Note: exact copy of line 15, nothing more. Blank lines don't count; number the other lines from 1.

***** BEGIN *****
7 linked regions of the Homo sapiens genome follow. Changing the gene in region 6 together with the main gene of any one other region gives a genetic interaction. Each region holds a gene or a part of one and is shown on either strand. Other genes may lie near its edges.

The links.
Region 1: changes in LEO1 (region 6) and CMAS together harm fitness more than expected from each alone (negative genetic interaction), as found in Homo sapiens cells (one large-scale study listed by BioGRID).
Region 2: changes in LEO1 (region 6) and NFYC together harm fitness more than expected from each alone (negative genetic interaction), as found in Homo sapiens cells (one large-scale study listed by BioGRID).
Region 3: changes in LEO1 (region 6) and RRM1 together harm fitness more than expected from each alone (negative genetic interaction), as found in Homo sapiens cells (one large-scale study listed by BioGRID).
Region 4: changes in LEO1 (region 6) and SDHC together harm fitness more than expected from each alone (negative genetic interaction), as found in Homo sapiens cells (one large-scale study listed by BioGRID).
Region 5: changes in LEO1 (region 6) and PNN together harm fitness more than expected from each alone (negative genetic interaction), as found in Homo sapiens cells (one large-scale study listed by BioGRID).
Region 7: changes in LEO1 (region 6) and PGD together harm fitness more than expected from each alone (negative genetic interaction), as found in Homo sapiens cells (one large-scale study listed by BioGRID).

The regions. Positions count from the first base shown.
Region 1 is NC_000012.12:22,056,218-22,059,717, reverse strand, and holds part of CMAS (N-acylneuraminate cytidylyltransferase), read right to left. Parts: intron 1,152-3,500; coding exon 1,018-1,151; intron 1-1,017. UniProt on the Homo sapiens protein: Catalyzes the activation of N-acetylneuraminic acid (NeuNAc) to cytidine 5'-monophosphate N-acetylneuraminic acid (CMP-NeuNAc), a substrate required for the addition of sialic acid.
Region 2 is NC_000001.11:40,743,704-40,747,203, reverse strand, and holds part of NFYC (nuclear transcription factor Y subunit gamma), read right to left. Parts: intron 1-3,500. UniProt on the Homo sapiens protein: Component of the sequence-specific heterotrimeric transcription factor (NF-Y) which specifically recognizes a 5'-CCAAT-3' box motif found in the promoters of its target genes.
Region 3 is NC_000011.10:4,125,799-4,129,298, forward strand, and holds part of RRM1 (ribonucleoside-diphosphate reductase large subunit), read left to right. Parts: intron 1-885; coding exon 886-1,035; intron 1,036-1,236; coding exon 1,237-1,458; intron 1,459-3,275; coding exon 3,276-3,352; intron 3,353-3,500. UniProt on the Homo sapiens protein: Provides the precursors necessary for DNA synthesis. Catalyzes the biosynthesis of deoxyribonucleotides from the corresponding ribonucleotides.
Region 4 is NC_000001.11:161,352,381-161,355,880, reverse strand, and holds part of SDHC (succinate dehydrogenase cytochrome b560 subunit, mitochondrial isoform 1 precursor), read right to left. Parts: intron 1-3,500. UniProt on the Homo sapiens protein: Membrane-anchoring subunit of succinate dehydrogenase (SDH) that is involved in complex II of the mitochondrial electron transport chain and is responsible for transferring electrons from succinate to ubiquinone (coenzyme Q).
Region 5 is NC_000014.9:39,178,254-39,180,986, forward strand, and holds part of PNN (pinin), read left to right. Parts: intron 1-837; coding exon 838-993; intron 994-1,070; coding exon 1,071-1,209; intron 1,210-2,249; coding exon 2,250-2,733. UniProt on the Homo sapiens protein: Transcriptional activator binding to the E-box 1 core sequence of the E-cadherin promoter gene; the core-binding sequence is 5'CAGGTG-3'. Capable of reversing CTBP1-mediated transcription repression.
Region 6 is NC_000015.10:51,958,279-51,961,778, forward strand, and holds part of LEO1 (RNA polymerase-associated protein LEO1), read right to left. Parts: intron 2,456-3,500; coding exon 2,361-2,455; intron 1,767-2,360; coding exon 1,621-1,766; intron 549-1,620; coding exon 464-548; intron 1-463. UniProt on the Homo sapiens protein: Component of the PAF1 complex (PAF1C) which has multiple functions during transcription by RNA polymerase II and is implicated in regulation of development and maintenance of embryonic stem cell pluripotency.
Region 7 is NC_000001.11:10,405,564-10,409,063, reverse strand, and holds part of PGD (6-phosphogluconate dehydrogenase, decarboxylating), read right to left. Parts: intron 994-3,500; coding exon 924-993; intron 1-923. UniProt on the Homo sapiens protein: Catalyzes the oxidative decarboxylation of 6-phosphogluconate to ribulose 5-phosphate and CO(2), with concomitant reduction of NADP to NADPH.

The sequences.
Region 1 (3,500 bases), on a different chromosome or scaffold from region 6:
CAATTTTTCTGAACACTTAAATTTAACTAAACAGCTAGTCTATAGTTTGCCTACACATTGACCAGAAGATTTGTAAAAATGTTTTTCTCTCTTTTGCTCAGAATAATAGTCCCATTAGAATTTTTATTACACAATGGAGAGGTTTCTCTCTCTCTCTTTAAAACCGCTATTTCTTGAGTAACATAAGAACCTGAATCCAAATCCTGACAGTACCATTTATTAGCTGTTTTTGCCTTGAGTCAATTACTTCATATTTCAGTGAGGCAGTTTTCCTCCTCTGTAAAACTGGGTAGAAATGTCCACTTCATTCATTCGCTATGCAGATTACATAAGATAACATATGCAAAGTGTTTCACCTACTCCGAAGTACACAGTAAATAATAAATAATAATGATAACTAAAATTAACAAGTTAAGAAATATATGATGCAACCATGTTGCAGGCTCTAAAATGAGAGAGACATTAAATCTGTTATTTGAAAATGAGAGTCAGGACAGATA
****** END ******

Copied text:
Region 6 is NC_000015.10:51,958,279-51,961,778, forward strand, and holds part of LEO1 (RNA polymerase-associated protein LEO1), read right to left. Parts: intron 2,456-3,500; coding exon 2,361-2,455; intron 1,767-2,360; coding exon 1,621-1,766; intron 549-1,620; coding exon 464-548; intron 1-463. UniProt on the Homo sapiens protein: Component of the PAF1 complex (PAF1C) which has multiple functions during transcription by RNA polymerase II and is implicated in regulation of development and maintenance of embryonic stem cell pluripotency.